The Auto Trader expert verdict: ★★★★★ ★★★★★ 4.0
Available new from £23,795
The definitive company car, the Vauxhall Insignia may hark back to a day when people travelled to meetings rather than held them on Zoom but remains an essential business tool geared to the needs of fleet drivers. Updated for 2021 with all-new engines, CO2 emissions and fuel consumption are much improved to keep a lid on those all-important Benefit In Kind costs and the Insignia is a comfortable and refined place to be if your day is spent racking up motorway miles. Attractive and as accomplished as it is, the Insignia is pushed hard by fresher, more desirable rivals including the Peugeot 508, Mazda 6, Alfa Romeo Giulia and inevitable BMW 3 Series and Audi A4 beloved of many fleet drivers.
Reasons to buy
- Efficient and tax friendly engines
- Comfortable and refined
- Great value for money
At a glance
Running costs for a Vauxhall Insignia
Company cars live or die by single digit differences in CO2 emissions and fuel consumption figures, given these have a huge influence on the amount of tax their drivers pay. Given around nine out of 10 Insignias are bought this way it’s little surprise Vauxhall has invested heavily in brand-new, fuel-efficient petrol and diesel engines for this updated Insignia. Of particular interest to company drivers will be the new diesels. Both emit as little as 121g/km and are RDE2 compliant, meaning no diesel surcharge on Benefit In Kind. Which may sound like gobbledygook for private buyers but can make a huge difference in tax for company drivers. If that’s your goal stick to the 1.5-litre with the manual gearbox – the automatic might be more relaxing but is worse on CO2 and will hit you in the wallet accordingly. While it’s affordable up front the Insignia’s relatively weak used values make it less appealing for private buyers, for whom more fashionable SUVs and crossovers may make more sense on monthly finance deals thanks to their stronger residual values.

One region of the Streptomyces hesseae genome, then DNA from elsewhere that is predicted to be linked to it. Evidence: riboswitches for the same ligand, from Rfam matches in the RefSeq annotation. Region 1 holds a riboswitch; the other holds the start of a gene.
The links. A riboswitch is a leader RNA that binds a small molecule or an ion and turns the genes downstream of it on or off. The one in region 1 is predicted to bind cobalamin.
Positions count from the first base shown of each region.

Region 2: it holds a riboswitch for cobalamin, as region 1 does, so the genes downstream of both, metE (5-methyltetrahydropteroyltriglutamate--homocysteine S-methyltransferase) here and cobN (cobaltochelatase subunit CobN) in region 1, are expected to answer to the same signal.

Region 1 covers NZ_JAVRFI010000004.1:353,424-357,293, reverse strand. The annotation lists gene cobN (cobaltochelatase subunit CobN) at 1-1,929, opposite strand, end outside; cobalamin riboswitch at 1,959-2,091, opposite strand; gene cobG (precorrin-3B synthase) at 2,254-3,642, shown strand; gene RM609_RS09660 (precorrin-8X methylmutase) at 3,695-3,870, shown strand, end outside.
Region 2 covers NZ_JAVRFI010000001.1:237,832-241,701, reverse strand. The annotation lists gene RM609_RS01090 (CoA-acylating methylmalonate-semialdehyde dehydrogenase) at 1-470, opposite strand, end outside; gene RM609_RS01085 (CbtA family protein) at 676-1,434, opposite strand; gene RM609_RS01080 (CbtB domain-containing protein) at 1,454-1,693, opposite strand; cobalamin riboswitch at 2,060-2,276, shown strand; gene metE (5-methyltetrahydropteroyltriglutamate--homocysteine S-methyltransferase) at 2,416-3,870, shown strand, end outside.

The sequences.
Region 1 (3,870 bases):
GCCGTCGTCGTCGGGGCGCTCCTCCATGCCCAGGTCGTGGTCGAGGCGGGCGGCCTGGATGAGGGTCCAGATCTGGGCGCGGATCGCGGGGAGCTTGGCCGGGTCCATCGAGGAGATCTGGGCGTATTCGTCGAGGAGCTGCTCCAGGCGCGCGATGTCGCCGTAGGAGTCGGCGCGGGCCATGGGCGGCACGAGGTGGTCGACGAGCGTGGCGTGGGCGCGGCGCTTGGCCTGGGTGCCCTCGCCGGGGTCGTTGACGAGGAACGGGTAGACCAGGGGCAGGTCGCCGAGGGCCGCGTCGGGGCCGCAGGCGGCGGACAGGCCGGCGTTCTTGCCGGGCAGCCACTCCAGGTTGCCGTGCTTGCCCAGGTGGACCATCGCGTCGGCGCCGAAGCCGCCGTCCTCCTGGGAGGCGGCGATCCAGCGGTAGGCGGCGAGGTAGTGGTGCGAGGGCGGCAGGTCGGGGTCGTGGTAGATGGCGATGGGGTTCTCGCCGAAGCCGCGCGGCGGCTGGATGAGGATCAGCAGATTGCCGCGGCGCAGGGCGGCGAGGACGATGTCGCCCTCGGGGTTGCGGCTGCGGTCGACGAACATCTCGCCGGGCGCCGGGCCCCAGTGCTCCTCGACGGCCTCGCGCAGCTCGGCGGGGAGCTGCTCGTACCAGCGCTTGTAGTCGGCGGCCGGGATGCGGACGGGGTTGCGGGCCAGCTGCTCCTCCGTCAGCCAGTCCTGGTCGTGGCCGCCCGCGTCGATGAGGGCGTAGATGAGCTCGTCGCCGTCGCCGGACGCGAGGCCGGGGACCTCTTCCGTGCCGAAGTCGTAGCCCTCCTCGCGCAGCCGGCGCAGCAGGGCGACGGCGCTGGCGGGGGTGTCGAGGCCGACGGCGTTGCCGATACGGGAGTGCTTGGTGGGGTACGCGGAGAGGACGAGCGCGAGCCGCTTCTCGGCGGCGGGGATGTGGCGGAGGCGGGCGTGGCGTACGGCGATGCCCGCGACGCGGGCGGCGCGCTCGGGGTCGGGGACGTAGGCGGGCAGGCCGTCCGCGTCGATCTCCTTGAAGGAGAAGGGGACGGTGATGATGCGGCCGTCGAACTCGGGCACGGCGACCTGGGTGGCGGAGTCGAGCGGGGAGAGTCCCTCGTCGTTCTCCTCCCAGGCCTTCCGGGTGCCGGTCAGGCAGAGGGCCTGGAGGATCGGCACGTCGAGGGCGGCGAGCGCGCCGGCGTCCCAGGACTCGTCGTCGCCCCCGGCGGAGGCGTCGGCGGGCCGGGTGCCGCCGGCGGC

Reliability of a Vauxhall Insignia